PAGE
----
Thursday, October 20, 2016

Anxiety is Often Missed in Children

Dr. John Walkup of Cornell University emphasizes that many children who have been labeled as ADHD, autism spectrum, or even depression are simply anxious.  They have difficulty focusing and concentrating because their minds are full of worry and anxiety.  Rather than medications, we usually treat this problem with herbal and homeopathic supplements.  Better yet, they can receive Sensitivity Reduction Technique (SRT), which involves light tapping on acupuncture points (no needles).  This treatment can give long-term relief.

Contact our office at 800-788-4627 for more details or see our website.

Thursday, October 13, 2016

Don’t Wait Until You are Older to Safeguard Your Memory

Some of us define aging as what happens 15 years after your current age.  An Australian Study showed that mid to late life exercise had the most powerful lifestyle effect on verbal memory.  Blood pressure control and high levels of HDL, the good cholesterol, were the next most important factors.  What you do now will have a good effect on what happens later.

See  Szoeke, American Journal of Geriatric Psychiatry, 5/8/2016.


Wednesday, October 5, 2016

Insomnia in Young Men and in Older Adults Increase CV Risk

Insomnia increases the risk of heart attacks and strokes in younger to mid-life men and the elderly, but not in younger women.  The insomnia is related to excessive sympathetic stimulation.  This can be detected and treated by getting a heart rate variability test (Max Pulse), which we offer in our office.  If you are at risk, you can counter-balance the risk with regular relaxation exercises.

 See the CARDIA Study in the Journal of Preventive Cardiology, Jan. 2014, 57-64.



Thursday, September 15, 2016

Help for the Alcohol Addicted

If you know someone who is suffering from alcoholism, the best way that you might be able to help is to urge him or her to attend 3-4 meetings of Alcoholics Anonymous to give the program a chance.  Their success rate is better than any other measure.  The average person who has achieved strong recovery has attended AA meetings for 7 years or more.  The added social support is crucial for success.

See Marc Gallanter, “What is Alcoholics Anonymous?  A Path from Addiction to Recovery”,  Oxford University Press, 2016.



Thursday, September 1, 2016

New Guidelines for Prescribing Pain Meds

A few years back, doctors were urged to treat pain as the fifth vital sign so it could be adequately treated.  Unfortunately, this resulted in more narcotics being diverted  toward abuse.  Now the CDC is asking for caution.  Whenever possible, non-drug measures are now recommended first line for pain relief, such as chiropractic, massage, and the Kaufman technique that we use.  Non-steroidal drugs such as ibuprofen are also preferred for short-term pain relief, but they have their own set of side effects.  Nutritional supplements like curcumin can also be very effective and safe.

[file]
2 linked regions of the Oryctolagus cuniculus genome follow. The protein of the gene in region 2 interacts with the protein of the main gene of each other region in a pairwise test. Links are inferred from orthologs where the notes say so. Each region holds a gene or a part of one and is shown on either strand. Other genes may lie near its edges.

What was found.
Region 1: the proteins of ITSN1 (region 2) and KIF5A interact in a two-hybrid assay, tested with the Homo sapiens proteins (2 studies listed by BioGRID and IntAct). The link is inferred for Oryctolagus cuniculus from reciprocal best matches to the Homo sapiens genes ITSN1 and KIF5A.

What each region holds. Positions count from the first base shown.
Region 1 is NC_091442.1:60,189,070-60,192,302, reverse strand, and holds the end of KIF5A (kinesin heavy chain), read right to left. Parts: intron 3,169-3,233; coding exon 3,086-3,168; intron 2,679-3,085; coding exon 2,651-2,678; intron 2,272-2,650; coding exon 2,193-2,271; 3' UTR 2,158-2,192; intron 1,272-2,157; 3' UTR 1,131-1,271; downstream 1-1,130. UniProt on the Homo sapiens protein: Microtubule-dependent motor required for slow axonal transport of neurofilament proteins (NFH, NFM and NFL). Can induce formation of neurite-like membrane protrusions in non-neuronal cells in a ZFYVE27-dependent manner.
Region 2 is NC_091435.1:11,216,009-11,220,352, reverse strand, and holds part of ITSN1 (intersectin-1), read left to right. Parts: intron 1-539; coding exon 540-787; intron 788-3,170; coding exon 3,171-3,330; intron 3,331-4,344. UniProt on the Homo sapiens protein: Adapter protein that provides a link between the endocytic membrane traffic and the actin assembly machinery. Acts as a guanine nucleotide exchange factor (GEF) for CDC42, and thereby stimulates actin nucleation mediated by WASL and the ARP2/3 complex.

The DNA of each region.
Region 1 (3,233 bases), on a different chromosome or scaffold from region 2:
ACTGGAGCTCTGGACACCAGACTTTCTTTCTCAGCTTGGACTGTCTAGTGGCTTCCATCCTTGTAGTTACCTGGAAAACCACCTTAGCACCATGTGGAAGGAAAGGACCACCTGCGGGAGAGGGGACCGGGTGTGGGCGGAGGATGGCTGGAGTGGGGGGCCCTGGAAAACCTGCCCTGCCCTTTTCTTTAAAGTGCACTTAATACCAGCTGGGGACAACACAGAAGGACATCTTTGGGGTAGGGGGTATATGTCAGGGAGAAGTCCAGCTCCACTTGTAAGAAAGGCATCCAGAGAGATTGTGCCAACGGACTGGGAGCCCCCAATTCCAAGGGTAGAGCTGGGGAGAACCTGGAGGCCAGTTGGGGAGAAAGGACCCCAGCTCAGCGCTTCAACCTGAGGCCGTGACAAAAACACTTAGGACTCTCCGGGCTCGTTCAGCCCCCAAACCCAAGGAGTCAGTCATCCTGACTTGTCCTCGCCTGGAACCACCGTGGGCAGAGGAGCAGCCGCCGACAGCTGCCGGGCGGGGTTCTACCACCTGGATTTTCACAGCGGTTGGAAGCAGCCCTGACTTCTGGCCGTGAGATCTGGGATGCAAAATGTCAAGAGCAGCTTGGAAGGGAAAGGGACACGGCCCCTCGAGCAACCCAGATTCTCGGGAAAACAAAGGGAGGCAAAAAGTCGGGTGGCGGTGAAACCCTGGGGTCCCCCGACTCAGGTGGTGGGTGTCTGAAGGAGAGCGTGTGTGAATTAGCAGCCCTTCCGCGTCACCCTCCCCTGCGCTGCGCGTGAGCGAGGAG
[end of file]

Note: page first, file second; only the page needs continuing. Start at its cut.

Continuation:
See Family Practice News, June 15, 2016, p. 12.

Need a doc? See a doc from InternationalCollege of Integrative Medicine ,


Thursday, August 25, 2016

Long-term Antibiotics is not the Answer for Long-term Symptoms of Lyme Disease

The New England Journal of Medicine published an editorial pointing out that there was no evidence that treating Lyme disease with long-term antibiotics is effective in treating persistent symptoms of Lyme disease.  The infection with this disease does not persist after initial antibiotic treatment.  The editorial did not recommend any other treatment at this time.  However, a small group of physicians in the American Academy of Environmental Physicians that I am proud to belong to have used an allergy desensitization technique called Low-dose immunotherapy (LDI) to reduce the autoimmune response of Lyme disease with impressive results.

See the editorial in the March 31 issue of the NEJM and Google AAEM for more info on LDI.




Thursday, August 18, 2016

Eating Fish or Taking Fish Oils to Prevent Alzheimer’s Disease and Dementia

An Editorial in the AMA journal summarized the limited evidence and concluded that it is indeed beneficial to increase fish intake to slow the progression of various neurogenic diseases such as Alzheimer’s disease and Parkinson’s disease.  The benefit exceeded the risk of eating fish, much of which is contaminated with mercury.  My advice is to be as sure as possible that your source of fish oil has been tested for the absence of mercury.  Further, a simple challenge test for mercury accumulating in the body should be done at least every 2-3 years for fish-eaters.  If the level is high, chelation can bring much of the mercury out of the body and brain.  This should increase the benefit of eating fish substantially.

See the Editorial on Fish Consumption in JAMA, Feb 2, 2016 issue.